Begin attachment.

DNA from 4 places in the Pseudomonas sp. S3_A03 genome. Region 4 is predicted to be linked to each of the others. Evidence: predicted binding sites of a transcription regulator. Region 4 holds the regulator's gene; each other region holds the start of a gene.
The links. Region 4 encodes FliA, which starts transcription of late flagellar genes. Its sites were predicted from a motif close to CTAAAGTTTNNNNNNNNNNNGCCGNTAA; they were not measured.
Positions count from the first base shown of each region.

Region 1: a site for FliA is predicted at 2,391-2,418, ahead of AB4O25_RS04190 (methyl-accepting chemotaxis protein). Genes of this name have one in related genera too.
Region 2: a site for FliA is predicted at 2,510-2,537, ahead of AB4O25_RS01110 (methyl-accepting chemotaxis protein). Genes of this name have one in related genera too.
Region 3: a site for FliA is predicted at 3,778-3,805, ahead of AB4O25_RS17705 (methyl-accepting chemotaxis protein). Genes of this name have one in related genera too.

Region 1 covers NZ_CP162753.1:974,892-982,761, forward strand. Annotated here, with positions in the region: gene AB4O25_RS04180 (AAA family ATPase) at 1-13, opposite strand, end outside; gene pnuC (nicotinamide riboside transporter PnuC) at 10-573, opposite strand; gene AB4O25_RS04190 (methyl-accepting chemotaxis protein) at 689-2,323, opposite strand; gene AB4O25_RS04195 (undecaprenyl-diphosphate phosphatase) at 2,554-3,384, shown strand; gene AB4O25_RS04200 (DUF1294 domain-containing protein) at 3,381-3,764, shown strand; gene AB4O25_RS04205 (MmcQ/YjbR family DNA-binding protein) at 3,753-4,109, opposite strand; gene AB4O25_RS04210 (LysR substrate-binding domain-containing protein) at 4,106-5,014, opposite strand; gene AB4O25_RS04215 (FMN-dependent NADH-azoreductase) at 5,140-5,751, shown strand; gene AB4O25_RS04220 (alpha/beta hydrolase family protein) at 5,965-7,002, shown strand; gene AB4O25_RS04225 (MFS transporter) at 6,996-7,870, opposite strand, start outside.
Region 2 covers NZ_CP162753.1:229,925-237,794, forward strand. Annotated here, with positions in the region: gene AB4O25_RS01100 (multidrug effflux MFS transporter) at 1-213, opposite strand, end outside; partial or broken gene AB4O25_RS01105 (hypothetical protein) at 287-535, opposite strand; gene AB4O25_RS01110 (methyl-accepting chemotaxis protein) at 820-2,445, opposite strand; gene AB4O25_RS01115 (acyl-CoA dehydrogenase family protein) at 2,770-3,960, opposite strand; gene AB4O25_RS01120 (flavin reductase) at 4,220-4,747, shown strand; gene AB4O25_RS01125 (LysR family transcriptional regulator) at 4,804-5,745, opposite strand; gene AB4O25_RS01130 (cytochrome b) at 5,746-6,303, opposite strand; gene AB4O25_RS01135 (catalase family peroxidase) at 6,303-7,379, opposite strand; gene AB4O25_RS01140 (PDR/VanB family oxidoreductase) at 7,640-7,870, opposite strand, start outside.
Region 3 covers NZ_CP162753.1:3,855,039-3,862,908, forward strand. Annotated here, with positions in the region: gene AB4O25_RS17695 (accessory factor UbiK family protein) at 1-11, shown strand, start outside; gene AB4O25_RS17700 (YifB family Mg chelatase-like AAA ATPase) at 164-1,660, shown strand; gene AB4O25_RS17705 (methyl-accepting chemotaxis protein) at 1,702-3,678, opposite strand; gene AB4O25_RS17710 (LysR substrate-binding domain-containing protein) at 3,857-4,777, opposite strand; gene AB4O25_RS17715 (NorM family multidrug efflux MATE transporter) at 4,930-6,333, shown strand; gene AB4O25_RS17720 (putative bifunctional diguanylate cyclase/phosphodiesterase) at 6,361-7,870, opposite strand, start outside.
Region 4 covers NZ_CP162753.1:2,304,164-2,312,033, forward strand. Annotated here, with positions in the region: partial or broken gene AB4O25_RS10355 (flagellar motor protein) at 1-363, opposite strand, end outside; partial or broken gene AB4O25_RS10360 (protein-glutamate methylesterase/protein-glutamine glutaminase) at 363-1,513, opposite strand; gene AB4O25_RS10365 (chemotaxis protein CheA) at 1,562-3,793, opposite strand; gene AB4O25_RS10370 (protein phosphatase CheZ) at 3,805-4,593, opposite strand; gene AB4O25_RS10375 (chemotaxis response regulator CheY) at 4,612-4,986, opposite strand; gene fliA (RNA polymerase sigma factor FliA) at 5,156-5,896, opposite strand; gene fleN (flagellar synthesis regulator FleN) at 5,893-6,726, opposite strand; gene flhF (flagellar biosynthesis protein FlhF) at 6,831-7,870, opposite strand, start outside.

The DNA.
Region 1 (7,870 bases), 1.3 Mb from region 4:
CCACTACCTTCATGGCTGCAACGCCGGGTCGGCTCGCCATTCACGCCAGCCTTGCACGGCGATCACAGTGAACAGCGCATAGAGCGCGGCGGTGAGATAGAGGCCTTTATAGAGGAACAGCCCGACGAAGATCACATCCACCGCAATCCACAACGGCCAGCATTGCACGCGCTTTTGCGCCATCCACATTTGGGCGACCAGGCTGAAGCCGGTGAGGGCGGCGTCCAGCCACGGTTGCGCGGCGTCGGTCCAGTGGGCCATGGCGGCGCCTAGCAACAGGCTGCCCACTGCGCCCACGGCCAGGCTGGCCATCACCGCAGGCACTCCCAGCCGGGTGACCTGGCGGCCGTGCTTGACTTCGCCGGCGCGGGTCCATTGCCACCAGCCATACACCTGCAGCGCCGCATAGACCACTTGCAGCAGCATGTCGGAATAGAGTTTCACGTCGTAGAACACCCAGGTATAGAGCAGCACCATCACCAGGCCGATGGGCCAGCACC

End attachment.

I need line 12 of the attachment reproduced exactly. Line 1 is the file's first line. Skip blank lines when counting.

Region 1 (7,870 bases), 1.3 Mb from region 4: